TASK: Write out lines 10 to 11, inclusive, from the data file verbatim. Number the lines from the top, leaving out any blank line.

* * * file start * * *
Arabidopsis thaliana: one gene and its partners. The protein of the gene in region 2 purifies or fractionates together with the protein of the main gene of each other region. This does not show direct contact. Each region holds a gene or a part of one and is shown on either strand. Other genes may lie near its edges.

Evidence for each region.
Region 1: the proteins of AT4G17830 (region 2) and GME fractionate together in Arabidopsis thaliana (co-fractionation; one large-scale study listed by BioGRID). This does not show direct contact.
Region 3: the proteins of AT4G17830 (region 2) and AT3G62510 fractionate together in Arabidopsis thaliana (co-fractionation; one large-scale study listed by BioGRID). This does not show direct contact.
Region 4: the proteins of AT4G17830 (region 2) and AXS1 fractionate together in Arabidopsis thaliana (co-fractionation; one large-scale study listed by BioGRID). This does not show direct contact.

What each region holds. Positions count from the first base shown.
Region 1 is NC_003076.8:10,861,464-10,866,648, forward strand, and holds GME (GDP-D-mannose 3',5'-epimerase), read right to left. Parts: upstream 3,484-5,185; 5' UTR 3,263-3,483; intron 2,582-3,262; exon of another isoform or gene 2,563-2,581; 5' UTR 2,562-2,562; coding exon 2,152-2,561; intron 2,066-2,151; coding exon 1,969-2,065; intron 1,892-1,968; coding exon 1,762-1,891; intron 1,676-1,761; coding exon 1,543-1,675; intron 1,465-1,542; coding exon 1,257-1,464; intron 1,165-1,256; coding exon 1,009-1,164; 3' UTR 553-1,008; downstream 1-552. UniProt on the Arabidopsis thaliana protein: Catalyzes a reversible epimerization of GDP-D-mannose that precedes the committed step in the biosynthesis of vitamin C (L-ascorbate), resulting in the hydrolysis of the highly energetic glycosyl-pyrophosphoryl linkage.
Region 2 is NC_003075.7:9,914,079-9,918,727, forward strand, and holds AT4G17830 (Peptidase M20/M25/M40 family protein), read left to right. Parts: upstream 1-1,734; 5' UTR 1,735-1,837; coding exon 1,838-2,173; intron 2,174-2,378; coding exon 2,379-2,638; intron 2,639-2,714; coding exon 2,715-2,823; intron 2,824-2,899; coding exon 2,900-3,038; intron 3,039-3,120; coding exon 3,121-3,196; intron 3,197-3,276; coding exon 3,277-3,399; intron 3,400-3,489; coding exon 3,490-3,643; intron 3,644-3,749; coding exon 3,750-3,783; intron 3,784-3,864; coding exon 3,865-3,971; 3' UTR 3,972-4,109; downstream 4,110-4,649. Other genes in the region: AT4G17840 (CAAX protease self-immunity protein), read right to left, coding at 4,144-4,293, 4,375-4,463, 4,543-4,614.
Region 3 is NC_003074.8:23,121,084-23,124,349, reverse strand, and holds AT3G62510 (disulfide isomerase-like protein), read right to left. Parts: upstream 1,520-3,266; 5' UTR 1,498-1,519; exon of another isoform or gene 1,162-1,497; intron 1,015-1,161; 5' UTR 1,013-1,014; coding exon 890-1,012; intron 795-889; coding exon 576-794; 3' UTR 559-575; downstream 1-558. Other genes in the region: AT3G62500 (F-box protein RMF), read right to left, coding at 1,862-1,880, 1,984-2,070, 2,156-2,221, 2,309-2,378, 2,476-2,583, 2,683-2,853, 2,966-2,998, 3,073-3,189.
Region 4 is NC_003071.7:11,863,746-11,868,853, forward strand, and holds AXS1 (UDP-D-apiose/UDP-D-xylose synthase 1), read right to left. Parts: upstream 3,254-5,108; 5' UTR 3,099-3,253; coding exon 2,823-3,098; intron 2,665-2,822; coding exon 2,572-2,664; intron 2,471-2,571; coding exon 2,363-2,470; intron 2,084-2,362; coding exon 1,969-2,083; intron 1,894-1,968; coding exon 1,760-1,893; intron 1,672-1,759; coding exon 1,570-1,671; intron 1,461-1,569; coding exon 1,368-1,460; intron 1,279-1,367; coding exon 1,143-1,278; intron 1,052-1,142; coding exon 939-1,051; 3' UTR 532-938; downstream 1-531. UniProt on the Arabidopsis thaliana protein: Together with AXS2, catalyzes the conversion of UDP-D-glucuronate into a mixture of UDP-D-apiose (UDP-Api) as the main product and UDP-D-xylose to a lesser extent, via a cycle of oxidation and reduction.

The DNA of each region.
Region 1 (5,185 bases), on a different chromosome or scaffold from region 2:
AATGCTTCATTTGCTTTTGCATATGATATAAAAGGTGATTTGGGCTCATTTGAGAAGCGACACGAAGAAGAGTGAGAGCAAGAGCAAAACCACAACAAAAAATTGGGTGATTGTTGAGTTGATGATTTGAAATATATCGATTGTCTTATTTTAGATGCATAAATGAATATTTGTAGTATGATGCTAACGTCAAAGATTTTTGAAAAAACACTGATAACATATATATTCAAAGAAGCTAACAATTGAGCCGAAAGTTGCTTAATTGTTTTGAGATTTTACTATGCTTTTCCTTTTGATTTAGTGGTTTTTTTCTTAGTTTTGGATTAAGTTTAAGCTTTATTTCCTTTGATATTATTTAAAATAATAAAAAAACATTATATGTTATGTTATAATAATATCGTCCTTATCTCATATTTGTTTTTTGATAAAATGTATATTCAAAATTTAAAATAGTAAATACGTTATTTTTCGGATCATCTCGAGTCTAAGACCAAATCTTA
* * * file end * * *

Region 4 is NC_003071.7:11,863,746-11,868,853, forward strand, and holds AXS1 (UDP-D-apiose/UDP-D-xylose synthase 1), read right to left. Parts: upstream 3,254-5,108; 5' UTR 3,099-3,253; coding exon 2,823-3,098; intron 2,665-2,822; coding exon 2,572-2,664; intron 2,471-2,571; coding exon 2,363-2,470; intron 2,084-2,362; coding exon 1,969-2,083; intron 1,894-1,968; coding exon 1,760-1,893; intron 1,672-1,759; coding exon 1,570-1,671; intron 1,461-1,569; coding exon 1,368-1,460; intron 1,279-1,367; coding exon 1,143-1,278; intron 1,052-1,142; coding exon 939-1,051; 3' UTR 532-938; downstream 1-531. UniProt on the Arabidopsis thaliana protein: Together with AXS2, catalyzes the conversion of UDP-D-glucuronate into a mixture of UDP-D-apiose (UDP-Api) as the main product and UDP-D-xylose to a lesser extent, via a cycle of oxidation and reduction.

The DNA of each region.